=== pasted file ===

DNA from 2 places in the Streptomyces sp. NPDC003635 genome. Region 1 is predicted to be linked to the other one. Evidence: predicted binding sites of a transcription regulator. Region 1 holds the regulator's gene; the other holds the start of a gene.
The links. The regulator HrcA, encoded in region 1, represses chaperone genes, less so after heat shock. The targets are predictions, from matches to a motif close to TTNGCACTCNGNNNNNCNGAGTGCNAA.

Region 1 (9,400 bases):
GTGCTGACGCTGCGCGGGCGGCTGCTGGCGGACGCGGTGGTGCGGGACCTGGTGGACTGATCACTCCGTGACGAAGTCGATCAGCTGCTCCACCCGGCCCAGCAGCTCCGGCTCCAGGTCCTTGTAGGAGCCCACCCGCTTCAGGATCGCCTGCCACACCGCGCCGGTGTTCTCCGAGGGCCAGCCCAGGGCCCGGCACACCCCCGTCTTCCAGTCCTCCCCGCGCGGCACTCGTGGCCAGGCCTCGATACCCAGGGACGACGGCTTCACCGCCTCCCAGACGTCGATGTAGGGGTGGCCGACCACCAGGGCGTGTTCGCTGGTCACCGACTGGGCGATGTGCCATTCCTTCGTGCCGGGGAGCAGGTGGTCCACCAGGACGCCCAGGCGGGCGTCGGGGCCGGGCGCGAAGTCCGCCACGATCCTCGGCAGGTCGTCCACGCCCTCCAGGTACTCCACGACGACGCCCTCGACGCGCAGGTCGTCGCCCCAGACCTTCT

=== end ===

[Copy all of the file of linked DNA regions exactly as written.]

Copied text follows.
DNA from 2 places in the Streptomyces sp. NPDC003635 genome. Region 1 is predicted to be linked to the other one. Evidence: predicted binding sites of a transcription regulator. Region 1 holds the regulator's gene; the other holds the start of a gene.
The links. The regulator HrcA, encoded in region 1, represses chaperone genes, less so after heat shock. The targets are predictions, from matches to a motif close to TTNGCACTCNGNNNNNCNGAGTGCNAA.

Region 1 (9,400 bases):
GTGCTGACGCTGCGCGGGCGGCTGCTGGCGGACGCGGTGGTGCGGGACCTGGTGGACTGATCACTCCGTGACGAAGTCGATCAGCTGCTCCACCCGGCCCAGCAGCTCCGGCTCCAGGTCCTTGTAGGAGCCCACCCGCTTCAGGATCGCCTGCCACACCGCGCCGGTGTTCTCCGAGGGCCAGCCCAGGGCCCGGCACACCCCCGTCTTCCAGTCCTCCCCGCGCGGCACTCGTGGCCAGGCCTCGATACCCAGGGACGACGGCTTCACCGCCTCCCAGACGTCGATGTAGGGGTGGCCGACCACCAGGGCGTGTTCGCTGGTCACCGACTGGGCGATGTGCCATTCCTTCGTGCCGGGGAGCAGGTGGTCCACCAGGACGCCCAGGCGGGCGTCGGGGCCGGGCGCGAAGTCCGCCACGATCCTCGGCAGGTCGTCCACGCCCTCCAGGTACTCCACGACGACGCCCTCGACGCGCAGGTCGTCGCCCCAGACCTTCT